Sunday, March 13, 2011

Extraordinary virus

In Israel, they breed 'em tough and smart. Alongside a hardy Sabra (Hebrew name of the Prickly Pear, used to designate Jews born in Israeli territory), even our legendary Queenslanders [display] can look like delicate choirboys. Take this fellow, for example:

His name is Gabi Ashkenazi, 57 years old, and he grew up in the agricultural settlement (moshav) of Hagor, on the inland edge of the Biblical plain of Sharon which extends from Tel Aviv up to Haifa, not far from Netanya. Since 2007, and up until a fortnight ago, Ashkenazi was the chief of Tsahal (Israel's defense forces).

When I dare to suggest that such a man is tough, I don't mean in a ruthless sense, like the disappearing dictators of the Mediterranean. Like many of Israel's great leaders, he has the mental toughness of a determined survivor. Ashkenazi appears to be endowed with intelligence and imagination, as well. And exceptional computer know-how.

It was only last summer, in July 2010, that the world first heard of a Windows computer worm called Stuxnet (which happens to be a meaningless name). Surprisingly, it didn't get into action in many countries. A month later, a few thousand cases had been detected in India, the USA and Australia, and twice that volume in Indonesia. But one victim, Iran, had affliction figures that were already measured in tens of thousands. Clearly, the worm was equipped with some kind of road map that encouraged it to attack Persia, above all.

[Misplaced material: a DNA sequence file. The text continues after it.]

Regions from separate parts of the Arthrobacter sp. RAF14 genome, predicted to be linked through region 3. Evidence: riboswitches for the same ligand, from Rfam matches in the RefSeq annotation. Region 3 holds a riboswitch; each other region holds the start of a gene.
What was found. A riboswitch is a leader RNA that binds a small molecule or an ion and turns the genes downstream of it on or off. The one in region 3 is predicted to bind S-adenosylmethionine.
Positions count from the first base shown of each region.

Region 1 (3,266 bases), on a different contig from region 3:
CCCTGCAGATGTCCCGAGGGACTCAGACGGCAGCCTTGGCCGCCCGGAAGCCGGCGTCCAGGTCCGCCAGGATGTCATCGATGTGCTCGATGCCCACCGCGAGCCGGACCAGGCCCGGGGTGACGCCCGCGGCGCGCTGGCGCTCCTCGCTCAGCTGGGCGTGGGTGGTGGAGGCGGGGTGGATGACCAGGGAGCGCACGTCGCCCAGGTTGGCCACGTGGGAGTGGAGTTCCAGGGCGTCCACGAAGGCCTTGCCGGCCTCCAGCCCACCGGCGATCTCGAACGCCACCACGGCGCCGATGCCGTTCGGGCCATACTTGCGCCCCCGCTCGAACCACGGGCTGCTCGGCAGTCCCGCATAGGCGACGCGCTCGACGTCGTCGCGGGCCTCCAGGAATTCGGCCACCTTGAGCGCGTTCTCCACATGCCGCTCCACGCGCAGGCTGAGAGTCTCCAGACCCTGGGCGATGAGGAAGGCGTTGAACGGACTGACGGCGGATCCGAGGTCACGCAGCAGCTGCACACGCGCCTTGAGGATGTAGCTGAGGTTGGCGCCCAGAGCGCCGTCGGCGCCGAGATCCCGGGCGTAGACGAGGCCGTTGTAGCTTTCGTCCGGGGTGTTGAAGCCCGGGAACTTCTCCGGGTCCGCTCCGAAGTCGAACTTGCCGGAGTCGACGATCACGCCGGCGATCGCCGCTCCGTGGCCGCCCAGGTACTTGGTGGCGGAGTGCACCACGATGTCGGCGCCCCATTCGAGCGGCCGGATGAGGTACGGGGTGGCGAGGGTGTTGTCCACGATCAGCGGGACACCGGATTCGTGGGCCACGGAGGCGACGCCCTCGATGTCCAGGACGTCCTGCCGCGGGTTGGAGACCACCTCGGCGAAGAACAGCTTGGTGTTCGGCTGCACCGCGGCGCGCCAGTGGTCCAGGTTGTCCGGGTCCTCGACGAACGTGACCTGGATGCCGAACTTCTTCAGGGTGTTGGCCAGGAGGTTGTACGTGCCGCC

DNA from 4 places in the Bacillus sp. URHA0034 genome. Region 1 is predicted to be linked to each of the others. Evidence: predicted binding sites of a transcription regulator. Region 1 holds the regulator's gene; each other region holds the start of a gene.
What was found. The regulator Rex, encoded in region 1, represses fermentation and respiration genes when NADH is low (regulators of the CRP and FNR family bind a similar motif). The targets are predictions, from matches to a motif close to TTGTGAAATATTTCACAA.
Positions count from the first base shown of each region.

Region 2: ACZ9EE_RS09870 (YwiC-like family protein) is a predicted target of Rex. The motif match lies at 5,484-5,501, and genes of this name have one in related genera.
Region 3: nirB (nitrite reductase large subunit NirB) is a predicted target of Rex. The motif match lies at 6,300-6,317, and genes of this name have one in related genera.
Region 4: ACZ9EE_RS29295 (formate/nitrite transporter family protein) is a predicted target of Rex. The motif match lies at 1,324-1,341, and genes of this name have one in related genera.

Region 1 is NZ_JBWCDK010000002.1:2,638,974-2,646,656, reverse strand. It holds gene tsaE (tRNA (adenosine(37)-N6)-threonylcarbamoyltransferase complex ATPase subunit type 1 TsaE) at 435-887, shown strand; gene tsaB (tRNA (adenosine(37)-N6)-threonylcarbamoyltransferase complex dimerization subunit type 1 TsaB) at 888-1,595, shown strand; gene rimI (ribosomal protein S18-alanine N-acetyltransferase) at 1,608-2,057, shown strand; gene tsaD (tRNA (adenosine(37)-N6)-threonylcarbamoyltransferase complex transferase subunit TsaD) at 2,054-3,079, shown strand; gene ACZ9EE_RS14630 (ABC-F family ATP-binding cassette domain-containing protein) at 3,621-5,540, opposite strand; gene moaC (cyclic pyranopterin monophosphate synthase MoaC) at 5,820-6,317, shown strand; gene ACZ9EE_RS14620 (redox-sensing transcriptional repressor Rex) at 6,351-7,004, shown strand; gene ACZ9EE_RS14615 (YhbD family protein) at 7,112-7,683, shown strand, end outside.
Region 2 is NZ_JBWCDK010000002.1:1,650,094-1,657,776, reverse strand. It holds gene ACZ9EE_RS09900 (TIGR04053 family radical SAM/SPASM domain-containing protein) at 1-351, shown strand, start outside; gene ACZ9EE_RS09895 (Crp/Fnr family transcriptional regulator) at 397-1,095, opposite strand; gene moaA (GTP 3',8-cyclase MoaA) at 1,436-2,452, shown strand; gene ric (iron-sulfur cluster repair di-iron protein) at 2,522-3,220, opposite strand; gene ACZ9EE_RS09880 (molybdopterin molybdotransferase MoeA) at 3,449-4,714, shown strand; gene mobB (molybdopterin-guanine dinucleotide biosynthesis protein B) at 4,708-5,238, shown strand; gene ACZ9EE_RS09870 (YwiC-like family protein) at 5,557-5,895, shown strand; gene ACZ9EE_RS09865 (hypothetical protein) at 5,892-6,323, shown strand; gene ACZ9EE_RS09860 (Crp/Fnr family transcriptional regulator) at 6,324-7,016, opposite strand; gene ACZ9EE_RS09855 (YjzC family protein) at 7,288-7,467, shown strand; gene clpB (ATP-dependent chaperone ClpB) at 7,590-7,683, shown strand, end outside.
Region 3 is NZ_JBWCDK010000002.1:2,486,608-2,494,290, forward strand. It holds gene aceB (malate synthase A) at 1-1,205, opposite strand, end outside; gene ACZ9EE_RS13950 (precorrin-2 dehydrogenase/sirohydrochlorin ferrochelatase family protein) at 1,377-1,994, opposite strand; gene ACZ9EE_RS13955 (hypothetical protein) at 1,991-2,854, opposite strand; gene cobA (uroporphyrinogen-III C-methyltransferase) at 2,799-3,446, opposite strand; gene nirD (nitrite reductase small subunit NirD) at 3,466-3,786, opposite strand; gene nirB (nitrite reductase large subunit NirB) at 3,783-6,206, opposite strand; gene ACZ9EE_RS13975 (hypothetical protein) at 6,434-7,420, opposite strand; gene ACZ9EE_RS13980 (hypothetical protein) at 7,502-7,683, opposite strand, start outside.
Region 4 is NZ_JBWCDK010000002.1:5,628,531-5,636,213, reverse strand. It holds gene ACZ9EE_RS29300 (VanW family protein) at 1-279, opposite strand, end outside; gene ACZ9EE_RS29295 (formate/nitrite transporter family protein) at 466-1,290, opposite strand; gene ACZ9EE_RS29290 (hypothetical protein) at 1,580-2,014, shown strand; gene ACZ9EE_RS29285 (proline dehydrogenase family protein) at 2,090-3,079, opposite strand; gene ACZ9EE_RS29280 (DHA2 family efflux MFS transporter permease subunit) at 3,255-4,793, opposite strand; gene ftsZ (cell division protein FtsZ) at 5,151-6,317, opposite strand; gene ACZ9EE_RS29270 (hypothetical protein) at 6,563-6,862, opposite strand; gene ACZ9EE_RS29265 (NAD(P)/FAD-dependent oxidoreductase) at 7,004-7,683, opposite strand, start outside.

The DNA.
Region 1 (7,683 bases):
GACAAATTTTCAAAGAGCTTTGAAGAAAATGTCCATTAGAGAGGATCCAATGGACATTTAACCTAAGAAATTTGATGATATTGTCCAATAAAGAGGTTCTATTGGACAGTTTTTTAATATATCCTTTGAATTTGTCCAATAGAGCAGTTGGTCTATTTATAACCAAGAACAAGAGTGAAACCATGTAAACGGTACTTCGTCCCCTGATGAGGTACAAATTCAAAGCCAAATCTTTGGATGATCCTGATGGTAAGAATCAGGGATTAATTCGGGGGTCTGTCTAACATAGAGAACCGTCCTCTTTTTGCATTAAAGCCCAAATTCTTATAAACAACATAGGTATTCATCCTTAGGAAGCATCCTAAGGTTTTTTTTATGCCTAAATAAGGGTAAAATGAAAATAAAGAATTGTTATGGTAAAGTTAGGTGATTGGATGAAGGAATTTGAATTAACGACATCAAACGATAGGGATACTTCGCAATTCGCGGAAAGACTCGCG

And what did this software worm actually do? That's where the story becomes utterly amazing. Most folk imagine that computers linked to the Internet are used primarily to broadcast subtle and profound messages to the universe: Hey, you, gonna be my friend? But they can do much more than that. Many computers drive machines. So, if you can exploit the Internet to inject a worm into such computers, you can easily screw up the machines they're supposed to control. You only have to get a machine to operate, say, on fluctuating voltages, and it soon starts to cough and hiccup, and finally do certain crazy things. Sooner or later, because of such a worm (inside an Iranian factory, for example), everything can be forced to shut down. Well, I can't say much more about such technology, because I'm not smart enough to understand it. But it impresses me. There's nothing nicer than the idea of a worm in the works of an otherwise clever but obnoxious device.

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